Sen. Johnson corruption trial delayed until 2018
Detroit – A federal judge Wednesday delayed state Sen. Bert Johnson’s corruption trial until next year to give the embattled politician more time to prepare and review evidence.
Johnson’s trial was moved from Oct. 23 to March 12, according to an order by U.S. District Judge Matthew Leitman. It is the third time the trial was delayed in recent months.
The move is the latest legal development in a high-profile case that is among a new wave of public corruption scandals to hit Metro Detroit in the years since former Detroit Mayor Kwame Kilpatrick and 40 others were convicted of federal corruption crimes.
The judge’s order comes two weeks after Johnson’s court-appointed defense lawyer John Shea asked for more time to review evidence collected during a nearly two-year investigation.
The Highland Park Democrat is accused of putting a ghost employee on his Senate payroll so he could repay money loans. The ghost employee is Glynis Thornton, who was ensnared in an earlier corruption scandal involving the state-run Education Achievement Authority in Detroit.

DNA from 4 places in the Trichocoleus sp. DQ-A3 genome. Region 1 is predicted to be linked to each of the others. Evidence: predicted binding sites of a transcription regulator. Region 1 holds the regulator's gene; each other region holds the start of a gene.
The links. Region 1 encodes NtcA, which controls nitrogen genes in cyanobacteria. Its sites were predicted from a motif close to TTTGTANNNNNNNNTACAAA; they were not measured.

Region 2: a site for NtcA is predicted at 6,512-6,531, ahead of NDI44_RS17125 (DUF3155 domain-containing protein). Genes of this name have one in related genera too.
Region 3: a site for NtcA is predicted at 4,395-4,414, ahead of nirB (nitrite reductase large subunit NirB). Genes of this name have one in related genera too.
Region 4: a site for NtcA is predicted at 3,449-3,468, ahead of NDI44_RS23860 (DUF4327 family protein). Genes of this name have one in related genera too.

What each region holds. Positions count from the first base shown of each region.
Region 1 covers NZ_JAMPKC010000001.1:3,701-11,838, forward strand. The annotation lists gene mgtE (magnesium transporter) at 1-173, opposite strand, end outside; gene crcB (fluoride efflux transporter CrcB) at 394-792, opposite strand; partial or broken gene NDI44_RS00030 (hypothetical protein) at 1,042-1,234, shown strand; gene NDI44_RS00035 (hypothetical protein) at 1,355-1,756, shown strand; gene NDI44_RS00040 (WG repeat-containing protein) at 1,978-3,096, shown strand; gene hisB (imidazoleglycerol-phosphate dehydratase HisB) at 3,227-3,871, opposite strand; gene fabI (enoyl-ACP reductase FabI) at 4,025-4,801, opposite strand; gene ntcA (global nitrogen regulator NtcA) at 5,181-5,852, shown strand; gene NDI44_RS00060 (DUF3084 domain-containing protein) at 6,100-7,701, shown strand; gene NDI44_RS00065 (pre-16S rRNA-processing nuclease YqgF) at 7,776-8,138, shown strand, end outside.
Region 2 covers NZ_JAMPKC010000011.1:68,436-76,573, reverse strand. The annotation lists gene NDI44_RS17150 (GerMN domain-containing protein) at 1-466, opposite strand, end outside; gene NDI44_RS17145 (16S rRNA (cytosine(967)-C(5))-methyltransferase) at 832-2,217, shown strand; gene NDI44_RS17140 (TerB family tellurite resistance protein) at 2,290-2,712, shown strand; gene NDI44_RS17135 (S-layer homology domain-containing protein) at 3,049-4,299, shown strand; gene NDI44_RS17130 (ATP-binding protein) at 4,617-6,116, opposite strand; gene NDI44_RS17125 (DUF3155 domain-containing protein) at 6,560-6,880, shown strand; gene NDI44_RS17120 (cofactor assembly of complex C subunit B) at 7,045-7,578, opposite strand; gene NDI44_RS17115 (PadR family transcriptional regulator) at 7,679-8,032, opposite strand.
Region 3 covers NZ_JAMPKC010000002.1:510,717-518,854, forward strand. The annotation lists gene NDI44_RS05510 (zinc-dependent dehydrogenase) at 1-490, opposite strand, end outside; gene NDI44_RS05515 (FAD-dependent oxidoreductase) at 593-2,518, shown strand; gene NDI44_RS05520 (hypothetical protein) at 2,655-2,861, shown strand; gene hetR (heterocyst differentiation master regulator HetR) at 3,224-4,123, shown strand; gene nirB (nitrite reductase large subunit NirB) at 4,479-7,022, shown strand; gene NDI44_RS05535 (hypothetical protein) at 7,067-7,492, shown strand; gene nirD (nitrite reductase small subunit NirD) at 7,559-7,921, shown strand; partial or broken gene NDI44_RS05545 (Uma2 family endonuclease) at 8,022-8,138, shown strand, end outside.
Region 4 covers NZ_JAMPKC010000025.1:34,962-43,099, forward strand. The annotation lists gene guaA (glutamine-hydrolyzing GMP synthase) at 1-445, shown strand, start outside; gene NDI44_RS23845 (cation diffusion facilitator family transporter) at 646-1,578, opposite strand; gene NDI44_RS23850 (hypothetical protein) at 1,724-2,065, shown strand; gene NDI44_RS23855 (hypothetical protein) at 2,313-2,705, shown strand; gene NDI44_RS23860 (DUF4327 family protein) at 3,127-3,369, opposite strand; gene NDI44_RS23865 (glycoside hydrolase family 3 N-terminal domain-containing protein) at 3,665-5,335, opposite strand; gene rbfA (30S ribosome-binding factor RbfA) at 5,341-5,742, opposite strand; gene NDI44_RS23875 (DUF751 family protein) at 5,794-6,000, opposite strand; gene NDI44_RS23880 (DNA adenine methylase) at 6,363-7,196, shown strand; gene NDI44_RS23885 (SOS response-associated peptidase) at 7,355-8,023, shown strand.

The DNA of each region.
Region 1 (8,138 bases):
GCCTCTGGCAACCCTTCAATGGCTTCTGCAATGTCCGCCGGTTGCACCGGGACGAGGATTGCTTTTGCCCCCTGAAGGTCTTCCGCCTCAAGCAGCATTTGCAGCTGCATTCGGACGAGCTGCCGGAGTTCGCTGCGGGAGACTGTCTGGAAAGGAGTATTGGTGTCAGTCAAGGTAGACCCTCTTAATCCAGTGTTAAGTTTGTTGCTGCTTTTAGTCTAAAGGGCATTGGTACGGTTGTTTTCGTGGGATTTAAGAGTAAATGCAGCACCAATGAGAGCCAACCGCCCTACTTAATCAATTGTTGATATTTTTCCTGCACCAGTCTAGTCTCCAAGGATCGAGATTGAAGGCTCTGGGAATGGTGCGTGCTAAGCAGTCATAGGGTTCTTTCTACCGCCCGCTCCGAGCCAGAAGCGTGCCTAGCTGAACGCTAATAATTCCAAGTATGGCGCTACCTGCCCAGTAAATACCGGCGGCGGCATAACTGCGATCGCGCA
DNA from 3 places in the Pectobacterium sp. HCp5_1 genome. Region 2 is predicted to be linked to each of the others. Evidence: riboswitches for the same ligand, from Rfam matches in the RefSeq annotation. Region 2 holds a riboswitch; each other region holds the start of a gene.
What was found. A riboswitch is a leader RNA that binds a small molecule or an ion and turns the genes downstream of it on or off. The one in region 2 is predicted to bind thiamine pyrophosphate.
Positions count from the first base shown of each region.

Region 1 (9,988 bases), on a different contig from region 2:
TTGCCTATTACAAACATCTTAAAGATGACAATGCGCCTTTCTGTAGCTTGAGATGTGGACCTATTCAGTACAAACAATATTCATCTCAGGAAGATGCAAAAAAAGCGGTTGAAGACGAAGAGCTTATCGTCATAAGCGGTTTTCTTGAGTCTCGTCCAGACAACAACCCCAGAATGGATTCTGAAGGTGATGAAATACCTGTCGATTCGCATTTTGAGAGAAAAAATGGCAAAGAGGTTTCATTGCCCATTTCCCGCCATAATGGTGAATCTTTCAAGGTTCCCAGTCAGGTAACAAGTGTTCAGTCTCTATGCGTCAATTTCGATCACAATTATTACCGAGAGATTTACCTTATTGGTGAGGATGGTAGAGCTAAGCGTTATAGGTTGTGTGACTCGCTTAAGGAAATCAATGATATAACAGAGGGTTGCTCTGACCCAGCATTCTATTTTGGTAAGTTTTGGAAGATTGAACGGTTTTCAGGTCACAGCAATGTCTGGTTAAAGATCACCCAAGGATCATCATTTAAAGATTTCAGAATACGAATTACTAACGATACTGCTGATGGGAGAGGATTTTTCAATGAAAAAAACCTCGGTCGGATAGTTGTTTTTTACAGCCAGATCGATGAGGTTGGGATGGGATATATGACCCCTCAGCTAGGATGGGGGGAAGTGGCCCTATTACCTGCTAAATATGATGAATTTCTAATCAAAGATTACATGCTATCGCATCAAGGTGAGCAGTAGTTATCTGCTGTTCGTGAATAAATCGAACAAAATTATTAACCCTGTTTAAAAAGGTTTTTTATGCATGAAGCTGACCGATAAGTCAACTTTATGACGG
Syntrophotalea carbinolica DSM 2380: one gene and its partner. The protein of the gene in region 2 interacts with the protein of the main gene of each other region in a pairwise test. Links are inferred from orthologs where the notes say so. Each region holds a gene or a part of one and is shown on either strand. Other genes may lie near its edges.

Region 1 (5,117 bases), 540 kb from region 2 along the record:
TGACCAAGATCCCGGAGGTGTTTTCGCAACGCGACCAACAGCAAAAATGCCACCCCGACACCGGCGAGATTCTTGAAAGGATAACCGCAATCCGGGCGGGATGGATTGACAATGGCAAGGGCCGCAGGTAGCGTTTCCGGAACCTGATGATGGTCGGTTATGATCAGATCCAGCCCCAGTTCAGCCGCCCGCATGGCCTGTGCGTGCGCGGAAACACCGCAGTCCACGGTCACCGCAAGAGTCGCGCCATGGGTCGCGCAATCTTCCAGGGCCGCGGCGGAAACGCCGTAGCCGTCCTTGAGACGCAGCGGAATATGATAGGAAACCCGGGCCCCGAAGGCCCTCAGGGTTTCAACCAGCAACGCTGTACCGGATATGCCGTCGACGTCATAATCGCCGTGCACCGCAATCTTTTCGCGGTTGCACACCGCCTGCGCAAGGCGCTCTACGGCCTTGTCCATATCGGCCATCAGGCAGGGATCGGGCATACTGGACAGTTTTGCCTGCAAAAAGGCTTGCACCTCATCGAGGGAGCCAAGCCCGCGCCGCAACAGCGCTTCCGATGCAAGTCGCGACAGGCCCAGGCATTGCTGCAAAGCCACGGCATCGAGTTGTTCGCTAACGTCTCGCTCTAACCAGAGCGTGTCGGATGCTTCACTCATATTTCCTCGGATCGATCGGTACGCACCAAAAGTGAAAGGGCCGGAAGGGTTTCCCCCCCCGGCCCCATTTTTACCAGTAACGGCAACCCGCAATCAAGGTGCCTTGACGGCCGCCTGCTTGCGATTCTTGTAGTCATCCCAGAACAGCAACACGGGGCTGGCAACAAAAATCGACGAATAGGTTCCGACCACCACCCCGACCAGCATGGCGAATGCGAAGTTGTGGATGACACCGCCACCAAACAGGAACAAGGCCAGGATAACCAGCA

She is cooperating with authorities and secretly recorded a conversation with Johnson at his home in November 2015.
Johnson, 43, is facing conspiracy and theft charges that carry penalties of up to 10 years in federal prison. The indictment alleges Johnson stole more than $23,000 from taxpayers between March 2014 and January 2015.
Separately, Shea wants the judge to dismiss the corruption indictment.
The indictment alleges Johnson stole money from a federally funded program. Shea has argued the indictment should be dismissed because Johnson cannot be considered an agent of the state of Michigan and because the legislature receives no federal funds.
Prosecutors are fighting the request.
Leitman previously delayed the trial to give Johnson’s legal team more time to prepare and investigate Thornton’s background.
The trial originally was scheduled to start June 20 but was delayed until August and again to Oct. 23 after Johnson dumped his lawyer and received court-appointed counsel.